WASHINGTON — WASHINGTON -- Worried that discontent among conservatives and the lack of a clear standard-bearer to follow President Bush might cost Republicans in November, top evangelical leaders pleaded yesterday with their followers to put aside frustrations and turn out for GOP candidates.
The appeals, coming on the opening day of a weekend-long strategy conference, included frequent entreaties to pastors to use their pulpits on behalf of the social conservative agenda - and to do so without fear of violating tax laws that prevent churches from engaging in partisanship.
"There is no choice, because the alternative is terrible," said James C. Dobson, founder of the influential Focus on the Family group, referring to the potential for a Democratic takeover of the House and Senate in November.
Dobson's organization recently launched a huge voter recruitment drive in eight battleground states that will include placing registration tables outside Sunday worship services at conservative churches.
Kicking off the so-called Values Voter Summit, Dobson joined other evangelical chieftains yesterday in deriding critics who argue that such church-based activism violates the tax code and pledging to defend any pastor who is investigated by the government for speaking out on issues.
The conference, which includes appearances by several potential GOP presidential hopefuls, underscored the evangelicals' growing power in national politics. The agenda serves as a road map for their tactics for energizing voters, including sessions on fighting gay marriage, attacking Hollywood liberalism, denouncing embryonic stem cell research, and framing the GOP's signature issue of terrorism as a matter of "protecting the family" and winning a war between Judeo-Christian traditions and Islamic extremism. "They want to kill us," said Tony Perkins, president of the conservative Family Research Council, which used its political action committee to co-sponsor the summit.
Dobson, whose radio show is heard by millions of listeners, said that the war on terrorism is a family issue.
Dobson emphasized that he was not arguing that all Muslims were violent. But, he said, with 1.2 billion Muslims in the world, "a small percentage of a big number is a very big number."
The mentions of terrorism as an issue for evangelicals was the latest indication that conservative strategists are looking for additional motivators beyond gay marriage, which was credited with helping Bush secure re-election in 2004 thanks to a series of ballot initiatives that year in key states such as Ohio. Republican strategists have acknowledged that they intend to mobilize the conservative base by painting Democrats as soft in the face of "foreign threats," as one internal GOP memo recently explained.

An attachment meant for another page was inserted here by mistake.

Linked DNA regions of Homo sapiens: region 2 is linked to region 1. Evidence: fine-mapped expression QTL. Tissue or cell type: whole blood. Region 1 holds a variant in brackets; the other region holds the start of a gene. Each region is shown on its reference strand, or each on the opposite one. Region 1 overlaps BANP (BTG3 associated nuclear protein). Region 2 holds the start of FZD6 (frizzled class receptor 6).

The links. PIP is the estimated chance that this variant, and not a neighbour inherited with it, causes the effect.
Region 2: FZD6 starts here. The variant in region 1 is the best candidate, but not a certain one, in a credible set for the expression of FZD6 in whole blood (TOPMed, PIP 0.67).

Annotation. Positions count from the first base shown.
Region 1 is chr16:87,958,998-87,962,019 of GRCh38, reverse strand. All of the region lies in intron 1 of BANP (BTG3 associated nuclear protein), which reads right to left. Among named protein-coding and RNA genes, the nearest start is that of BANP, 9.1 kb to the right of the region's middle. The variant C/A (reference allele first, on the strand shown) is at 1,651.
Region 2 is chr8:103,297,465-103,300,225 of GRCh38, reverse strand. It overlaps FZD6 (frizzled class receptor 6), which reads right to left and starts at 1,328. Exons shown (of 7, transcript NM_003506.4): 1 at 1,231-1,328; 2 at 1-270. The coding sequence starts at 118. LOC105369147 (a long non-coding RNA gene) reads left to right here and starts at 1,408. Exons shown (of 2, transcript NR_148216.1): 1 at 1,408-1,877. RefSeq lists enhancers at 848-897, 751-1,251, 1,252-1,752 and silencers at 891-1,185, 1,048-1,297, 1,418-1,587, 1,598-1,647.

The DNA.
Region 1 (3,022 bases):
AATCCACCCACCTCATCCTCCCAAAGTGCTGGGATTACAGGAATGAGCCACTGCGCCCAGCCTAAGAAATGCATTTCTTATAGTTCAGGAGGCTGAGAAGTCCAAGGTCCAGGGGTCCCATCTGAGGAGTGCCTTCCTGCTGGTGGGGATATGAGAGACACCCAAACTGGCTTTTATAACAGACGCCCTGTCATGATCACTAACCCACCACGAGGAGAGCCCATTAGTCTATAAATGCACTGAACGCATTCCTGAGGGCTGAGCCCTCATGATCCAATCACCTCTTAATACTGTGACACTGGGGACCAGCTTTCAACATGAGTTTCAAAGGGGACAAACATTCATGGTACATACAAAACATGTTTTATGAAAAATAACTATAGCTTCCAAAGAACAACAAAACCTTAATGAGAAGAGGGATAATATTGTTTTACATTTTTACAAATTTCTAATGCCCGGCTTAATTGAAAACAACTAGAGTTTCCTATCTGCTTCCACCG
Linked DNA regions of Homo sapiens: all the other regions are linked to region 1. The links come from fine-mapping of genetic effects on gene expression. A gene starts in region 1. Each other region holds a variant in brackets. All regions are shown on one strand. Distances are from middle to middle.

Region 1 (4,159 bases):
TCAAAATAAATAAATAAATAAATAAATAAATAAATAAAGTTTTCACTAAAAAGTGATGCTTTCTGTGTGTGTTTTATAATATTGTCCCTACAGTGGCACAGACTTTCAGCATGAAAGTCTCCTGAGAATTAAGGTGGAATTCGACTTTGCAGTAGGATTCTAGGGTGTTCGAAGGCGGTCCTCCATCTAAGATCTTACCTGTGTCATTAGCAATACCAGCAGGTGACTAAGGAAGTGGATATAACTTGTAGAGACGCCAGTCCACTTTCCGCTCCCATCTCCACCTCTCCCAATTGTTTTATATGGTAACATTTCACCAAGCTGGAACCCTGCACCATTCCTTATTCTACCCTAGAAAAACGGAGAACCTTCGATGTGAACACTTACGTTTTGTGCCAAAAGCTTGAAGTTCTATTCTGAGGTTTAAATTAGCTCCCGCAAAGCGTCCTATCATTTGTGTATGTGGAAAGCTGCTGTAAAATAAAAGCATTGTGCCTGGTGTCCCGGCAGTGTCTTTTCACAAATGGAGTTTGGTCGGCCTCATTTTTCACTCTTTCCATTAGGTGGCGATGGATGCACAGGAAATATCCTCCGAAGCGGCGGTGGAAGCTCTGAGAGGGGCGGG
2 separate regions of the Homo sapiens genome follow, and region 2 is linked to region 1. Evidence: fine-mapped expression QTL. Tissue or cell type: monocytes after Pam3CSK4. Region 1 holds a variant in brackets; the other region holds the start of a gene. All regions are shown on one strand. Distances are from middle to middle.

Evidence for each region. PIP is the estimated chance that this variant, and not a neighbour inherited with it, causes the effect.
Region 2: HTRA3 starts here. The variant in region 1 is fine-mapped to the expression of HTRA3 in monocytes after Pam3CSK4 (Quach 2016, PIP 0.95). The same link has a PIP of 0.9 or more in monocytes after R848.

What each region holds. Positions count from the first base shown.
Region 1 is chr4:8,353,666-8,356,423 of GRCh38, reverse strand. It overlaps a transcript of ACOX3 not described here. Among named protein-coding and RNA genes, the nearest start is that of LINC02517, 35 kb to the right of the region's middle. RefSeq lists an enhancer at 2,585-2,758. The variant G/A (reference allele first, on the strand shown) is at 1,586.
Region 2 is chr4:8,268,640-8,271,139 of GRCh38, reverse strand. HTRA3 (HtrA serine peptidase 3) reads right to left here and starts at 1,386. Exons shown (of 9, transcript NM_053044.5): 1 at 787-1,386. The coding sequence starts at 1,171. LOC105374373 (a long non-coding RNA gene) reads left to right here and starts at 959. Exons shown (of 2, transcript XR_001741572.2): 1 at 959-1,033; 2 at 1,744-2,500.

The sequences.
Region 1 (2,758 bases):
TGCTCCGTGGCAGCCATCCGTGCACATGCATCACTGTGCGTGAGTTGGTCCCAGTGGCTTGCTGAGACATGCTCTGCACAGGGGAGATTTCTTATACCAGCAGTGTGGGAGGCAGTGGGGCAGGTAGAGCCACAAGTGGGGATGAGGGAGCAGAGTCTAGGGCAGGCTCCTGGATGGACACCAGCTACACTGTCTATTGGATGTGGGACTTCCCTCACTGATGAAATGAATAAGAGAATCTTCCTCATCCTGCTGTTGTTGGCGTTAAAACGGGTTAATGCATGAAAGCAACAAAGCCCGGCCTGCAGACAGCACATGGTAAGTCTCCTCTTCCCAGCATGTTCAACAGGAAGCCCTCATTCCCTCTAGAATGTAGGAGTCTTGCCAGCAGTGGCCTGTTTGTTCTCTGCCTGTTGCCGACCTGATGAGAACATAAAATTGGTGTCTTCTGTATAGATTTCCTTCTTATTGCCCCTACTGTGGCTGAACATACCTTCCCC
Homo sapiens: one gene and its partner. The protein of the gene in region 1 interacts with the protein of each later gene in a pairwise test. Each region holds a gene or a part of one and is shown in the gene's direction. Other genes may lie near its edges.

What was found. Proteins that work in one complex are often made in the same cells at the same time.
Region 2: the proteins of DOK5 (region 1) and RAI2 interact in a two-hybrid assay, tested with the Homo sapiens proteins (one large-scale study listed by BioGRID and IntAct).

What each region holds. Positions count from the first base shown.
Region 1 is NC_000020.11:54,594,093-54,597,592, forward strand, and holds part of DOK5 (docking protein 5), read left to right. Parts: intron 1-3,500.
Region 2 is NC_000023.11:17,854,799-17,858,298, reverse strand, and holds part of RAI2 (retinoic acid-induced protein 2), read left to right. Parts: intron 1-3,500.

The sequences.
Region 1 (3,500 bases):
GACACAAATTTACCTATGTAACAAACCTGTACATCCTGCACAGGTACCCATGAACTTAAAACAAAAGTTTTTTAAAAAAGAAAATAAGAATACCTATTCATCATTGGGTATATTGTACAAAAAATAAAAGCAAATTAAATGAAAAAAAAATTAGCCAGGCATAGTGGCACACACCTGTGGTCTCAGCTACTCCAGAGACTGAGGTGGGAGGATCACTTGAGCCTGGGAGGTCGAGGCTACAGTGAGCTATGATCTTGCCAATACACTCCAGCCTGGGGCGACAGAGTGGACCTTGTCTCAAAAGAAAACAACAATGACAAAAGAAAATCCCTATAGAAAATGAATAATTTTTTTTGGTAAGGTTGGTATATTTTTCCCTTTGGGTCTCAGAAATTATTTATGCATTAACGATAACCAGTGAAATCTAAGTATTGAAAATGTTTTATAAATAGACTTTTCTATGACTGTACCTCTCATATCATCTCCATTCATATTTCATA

But yesterday's events showed that gay marriage remains a central rallying cry, with Dobson, Perkins and others promoting initiatives this year in eight states - and three possible presidential candidates, along with White House press secretary Tony Snow, each winning applause for bringing up the issue during their remarks. "We see America on this collision course between religious freedoms and the homosexual agenda," said Perkins.
Snow moved seamlessly from terrorism to gay marriage as two areas where Bush believes in "defending the family."
Massachusetts Gov. Mitt Romney, a likely White House contender who is viewed skeptically by many evangelical leaders because he is a Mormon and is viewed as a moderate, said the country "desperately" needs a federal gay marriage ban. He won cheers as he spoke of his opposition to a ruling by his home state's highest court upholding same-sex marriage.
Similar themes were sounded by three other presidential possibilities: Sens. George Allen of Virginia and Sam Brownback of Kansas, along with Arkansas Gov. Mike Huckabee.
Allen, whose race for re-election this year has tightened after his use of the apparently racial epithet "macaca" and his reaction to revelations that he has Jewish heritage, made no mention of the controversies during his brief appearance. But, once viewed as a possible heir to Bush in the eyes of the party base, Allen won boisterous applause as he asked the conference activists to come to Virginia and assist with that state's gay marriage initiative vote this year.
Two of the party's current front-runners were noticeably absent - Sen. John McCain of Arizona and New York Mayor Ruolph W. Giuliani - a reminder that even as the GOP seeks to mobilize its base to maintain power, the future of the party's leadership remains very much in doubt.
Peter Wallsten writes for the Los Angeles Times.